Lachlan catchment—covers an area of 84,700sq km extending from the western perimeter of the Great Divide in the east to the vast Riverine Plains in the west. The Lachlan catchment has an estimated population greater than 100,000, producing approximately 14% of NSW agricultural production from a land area of approximately 10% of the State. The Lachlan catchment is unique in the Murray-Darling Basin, as the river terminates in wetlands and effluent creeks in the lower part of the catchment. Occasionally, the Lachlan flows into the Murrumbidgee River during significant flood events. Lake Cowal, the Booligal wetlands and the Great Cumbung Swamp are just some of the natural features that have been identified as being of national importance. There are a number of other reserves and high-quality Crown land that also contribute significantly to the resources of the catchment. The Lachlan catchment falls predominantly within the Wiradjuri Aboriginal tribal area.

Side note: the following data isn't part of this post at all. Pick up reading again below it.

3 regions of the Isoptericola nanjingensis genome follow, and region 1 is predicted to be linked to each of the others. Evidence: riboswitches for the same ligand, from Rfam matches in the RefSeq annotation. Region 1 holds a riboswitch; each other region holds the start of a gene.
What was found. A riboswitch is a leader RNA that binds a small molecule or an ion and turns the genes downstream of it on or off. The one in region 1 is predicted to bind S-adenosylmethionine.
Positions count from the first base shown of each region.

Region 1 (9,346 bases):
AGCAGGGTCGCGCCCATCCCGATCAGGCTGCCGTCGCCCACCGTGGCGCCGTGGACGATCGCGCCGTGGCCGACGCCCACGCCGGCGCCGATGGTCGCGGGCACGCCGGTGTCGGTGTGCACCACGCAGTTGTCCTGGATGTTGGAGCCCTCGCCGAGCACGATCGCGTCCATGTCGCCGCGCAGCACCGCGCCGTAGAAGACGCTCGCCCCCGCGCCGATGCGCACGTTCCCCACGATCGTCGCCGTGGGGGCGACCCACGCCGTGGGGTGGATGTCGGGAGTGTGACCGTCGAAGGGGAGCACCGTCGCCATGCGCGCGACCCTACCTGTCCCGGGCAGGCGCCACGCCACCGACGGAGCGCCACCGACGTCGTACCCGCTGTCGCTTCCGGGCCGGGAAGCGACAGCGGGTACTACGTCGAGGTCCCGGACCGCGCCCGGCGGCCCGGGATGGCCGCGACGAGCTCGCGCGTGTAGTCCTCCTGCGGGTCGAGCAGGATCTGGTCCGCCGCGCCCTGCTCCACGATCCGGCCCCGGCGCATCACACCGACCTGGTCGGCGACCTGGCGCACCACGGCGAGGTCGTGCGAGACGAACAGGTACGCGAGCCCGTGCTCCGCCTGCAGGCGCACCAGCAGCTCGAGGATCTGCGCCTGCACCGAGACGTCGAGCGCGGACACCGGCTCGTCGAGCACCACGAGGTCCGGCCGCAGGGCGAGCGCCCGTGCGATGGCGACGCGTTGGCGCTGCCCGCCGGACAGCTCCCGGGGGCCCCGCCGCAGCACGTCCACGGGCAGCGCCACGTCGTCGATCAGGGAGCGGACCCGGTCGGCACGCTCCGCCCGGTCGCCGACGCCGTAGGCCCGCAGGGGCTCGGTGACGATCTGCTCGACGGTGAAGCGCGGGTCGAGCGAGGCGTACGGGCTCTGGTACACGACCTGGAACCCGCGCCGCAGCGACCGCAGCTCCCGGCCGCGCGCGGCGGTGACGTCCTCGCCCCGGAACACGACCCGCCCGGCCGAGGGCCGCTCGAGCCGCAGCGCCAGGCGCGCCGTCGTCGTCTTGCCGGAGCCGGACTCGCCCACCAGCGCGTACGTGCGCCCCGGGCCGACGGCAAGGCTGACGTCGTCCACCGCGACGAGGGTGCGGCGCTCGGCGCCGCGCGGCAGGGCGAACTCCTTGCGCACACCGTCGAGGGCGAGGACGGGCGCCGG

Lachlan Fold Belt—a composite orogenic belt. It was affected by four episodes of folding, strong compression and uplift. The belt crops out in central, western and southern NSW and extends into Victoria and Tasmania. Being part of the Tasman Orogen, the Lachlan Fold Belt of eastern Australia belongs to a Paleozoic orogenic system that extended some 20,000km from the northern Andes and through the Pacific margin of Antarctica to eastern Australia. The Lachlan Fold Belt formed along the Gondwanaland margin.